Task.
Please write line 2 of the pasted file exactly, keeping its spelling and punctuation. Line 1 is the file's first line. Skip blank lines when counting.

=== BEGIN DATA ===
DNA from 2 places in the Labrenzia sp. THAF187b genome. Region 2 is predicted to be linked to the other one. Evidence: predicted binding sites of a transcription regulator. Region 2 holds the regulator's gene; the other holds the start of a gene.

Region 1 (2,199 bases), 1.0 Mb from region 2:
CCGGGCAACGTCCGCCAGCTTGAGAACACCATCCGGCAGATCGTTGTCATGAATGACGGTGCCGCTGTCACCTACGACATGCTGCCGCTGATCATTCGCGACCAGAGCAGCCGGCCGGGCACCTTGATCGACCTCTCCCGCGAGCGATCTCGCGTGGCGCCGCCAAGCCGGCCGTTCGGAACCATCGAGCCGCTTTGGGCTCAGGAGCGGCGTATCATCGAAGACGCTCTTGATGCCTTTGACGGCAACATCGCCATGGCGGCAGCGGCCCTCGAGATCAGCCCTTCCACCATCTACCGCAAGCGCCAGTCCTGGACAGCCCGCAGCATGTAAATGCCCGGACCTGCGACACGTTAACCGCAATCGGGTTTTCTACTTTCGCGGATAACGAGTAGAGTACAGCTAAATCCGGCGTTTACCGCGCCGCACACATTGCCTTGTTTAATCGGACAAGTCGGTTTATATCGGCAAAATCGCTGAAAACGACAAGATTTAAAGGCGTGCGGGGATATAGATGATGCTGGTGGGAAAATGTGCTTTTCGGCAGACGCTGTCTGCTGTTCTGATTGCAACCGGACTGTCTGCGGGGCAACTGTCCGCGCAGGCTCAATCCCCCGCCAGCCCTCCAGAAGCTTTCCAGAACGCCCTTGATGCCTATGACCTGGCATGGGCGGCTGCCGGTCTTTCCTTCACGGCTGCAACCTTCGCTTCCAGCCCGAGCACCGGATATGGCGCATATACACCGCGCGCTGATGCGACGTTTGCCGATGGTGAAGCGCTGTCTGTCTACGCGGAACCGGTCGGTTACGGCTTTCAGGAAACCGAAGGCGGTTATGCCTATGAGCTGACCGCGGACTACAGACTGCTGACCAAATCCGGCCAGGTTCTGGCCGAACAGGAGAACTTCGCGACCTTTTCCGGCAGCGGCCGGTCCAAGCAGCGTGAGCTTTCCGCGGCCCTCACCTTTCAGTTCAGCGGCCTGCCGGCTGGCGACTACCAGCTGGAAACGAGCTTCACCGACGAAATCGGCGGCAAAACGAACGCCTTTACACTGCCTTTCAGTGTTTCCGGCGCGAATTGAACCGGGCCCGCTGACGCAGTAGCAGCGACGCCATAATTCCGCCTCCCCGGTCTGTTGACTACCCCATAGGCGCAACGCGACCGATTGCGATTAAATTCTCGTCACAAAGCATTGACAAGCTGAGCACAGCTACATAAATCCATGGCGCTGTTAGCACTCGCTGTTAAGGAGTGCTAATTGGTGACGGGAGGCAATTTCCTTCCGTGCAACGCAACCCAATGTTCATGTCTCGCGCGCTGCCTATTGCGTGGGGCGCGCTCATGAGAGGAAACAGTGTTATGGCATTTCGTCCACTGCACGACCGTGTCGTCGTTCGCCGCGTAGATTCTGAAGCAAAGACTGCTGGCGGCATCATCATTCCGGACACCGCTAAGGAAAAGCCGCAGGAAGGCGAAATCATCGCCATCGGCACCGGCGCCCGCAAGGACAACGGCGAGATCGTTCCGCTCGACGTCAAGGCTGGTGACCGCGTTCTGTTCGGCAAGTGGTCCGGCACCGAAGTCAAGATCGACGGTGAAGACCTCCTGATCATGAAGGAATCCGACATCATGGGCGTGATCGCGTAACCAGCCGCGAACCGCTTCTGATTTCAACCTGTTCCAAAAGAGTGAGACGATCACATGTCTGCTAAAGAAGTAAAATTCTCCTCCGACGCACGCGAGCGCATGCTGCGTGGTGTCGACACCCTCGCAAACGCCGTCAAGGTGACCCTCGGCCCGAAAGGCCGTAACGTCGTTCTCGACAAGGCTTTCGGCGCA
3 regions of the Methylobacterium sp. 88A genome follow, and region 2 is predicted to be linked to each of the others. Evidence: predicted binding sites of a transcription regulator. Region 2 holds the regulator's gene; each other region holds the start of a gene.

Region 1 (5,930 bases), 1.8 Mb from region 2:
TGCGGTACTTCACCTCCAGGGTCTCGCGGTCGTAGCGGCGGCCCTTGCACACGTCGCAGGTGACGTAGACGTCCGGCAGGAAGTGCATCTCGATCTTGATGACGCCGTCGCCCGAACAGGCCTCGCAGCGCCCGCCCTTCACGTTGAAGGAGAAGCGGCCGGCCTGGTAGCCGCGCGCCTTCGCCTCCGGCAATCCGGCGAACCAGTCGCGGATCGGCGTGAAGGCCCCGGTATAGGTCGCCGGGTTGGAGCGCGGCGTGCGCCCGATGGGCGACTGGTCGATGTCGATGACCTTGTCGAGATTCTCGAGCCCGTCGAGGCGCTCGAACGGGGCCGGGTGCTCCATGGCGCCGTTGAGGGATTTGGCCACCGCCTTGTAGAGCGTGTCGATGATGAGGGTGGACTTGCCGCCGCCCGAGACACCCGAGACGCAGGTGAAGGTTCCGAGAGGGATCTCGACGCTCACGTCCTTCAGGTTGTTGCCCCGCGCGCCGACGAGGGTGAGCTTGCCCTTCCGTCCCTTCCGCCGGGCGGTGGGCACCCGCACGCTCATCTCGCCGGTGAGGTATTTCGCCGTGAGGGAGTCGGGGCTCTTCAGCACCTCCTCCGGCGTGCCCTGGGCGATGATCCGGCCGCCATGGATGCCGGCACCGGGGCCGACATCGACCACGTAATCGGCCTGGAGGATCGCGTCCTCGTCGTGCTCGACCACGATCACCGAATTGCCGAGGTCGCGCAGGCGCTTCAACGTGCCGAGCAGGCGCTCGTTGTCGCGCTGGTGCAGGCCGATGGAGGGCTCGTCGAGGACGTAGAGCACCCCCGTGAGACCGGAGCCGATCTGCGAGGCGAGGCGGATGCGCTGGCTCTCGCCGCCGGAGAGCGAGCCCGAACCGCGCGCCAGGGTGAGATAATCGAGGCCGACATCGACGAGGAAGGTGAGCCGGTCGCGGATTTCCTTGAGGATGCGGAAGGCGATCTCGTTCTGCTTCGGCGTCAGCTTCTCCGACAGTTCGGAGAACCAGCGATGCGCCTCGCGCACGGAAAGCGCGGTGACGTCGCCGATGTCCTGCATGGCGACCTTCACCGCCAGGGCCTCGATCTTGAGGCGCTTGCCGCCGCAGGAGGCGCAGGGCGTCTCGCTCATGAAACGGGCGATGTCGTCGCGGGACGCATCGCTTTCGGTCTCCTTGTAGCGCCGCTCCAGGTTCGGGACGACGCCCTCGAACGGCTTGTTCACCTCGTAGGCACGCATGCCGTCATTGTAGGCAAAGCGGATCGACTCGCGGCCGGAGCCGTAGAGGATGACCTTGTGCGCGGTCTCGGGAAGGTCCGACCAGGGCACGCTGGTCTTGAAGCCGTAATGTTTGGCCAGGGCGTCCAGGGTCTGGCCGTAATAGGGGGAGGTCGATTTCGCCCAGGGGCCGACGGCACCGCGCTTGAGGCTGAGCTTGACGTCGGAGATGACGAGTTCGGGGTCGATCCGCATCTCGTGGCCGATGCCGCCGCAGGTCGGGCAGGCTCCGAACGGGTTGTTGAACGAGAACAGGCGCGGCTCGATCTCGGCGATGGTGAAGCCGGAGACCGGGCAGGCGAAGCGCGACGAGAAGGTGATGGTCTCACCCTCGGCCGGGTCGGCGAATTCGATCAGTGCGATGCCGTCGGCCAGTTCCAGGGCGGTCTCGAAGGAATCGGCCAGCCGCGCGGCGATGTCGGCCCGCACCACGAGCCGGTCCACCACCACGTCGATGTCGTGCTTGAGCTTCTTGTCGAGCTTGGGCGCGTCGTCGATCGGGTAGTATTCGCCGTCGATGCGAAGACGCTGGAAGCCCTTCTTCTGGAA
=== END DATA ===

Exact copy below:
Region 1 (2,199 bases), 1.0 Mb from region 2: